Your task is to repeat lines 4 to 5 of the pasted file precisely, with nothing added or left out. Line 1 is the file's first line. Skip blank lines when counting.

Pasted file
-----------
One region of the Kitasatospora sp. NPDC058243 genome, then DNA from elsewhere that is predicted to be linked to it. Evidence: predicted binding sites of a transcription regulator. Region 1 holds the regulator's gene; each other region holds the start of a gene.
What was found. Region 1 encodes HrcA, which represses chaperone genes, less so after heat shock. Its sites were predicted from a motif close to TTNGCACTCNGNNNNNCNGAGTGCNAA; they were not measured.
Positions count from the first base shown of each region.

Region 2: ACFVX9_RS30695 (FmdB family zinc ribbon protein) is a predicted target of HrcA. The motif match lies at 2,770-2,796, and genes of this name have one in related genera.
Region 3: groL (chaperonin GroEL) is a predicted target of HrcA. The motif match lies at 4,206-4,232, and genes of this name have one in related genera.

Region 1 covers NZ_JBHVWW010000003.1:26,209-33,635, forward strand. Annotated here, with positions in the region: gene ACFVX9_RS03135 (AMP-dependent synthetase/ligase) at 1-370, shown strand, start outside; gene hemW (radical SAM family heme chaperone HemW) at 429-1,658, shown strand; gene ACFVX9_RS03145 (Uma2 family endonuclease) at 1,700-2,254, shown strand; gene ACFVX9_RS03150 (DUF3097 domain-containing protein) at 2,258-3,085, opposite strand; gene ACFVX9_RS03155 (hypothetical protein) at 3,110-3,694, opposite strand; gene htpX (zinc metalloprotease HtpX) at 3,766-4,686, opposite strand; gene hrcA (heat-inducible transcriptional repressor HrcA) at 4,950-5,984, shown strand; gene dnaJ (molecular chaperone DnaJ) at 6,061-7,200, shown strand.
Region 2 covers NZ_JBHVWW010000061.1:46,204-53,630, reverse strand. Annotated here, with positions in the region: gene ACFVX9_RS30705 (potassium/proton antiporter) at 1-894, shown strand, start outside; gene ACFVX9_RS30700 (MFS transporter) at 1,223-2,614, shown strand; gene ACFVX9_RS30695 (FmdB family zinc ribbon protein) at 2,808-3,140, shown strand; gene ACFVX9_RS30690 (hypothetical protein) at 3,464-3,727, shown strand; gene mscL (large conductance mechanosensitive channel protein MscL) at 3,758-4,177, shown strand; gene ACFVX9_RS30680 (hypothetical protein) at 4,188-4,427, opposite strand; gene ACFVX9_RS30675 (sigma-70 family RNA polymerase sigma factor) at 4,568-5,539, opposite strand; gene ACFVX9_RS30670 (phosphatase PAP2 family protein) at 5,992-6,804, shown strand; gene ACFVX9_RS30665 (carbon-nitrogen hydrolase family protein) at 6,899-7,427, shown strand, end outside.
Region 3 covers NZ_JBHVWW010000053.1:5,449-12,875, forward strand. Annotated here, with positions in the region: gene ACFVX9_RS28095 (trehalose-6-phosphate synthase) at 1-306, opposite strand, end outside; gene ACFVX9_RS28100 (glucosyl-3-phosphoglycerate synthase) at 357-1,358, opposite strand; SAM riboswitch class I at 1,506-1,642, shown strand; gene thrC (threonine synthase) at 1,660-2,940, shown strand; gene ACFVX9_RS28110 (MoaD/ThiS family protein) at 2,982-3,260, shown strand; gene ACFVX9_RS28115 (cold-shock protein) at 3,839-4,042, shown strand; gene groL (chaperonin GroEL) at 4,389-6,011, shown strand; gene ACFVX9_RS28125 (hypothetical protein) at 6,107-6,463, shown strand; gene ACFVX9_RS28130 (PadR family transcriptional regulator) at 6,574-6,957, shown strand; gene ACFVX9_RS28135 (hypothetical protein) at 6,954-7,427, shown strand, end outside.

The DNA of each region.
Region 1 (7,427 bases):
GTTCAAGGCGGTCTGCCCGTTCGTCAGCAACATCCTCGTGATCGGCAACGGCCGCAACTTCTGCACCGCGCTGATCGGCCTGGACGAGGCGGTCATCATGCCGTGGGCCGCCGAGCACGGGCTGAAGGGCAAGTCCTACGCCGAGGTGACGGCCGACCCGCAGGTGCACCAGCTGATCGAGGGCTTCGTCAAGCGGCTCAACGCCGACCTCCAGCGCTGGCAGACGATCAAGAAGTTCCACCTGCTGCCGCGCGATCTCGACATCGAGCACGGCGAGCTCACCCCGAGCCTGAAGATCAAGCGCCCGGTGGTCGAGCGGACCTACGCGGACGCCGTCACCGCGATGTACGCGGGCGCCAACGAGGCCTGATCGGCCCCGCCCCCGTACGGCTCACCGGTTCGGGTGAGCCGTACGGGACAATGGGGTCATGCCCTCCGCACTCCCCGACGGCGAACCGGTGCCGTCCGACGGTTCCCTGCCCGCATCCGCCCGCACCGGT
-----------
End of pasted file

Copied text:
Region 2: ACFVX9_RS30695 (FmdB family zinc ribbon protein) is a predicted target of HrcA. The motif match lies at 2,770-2,796, and genes of this name have one in related genera.
Region 3: groL (chaperonin GroEL) is a predicted target of HrcA. The motif match lies at 4,206-4,232, and genes of this name have one in related genera.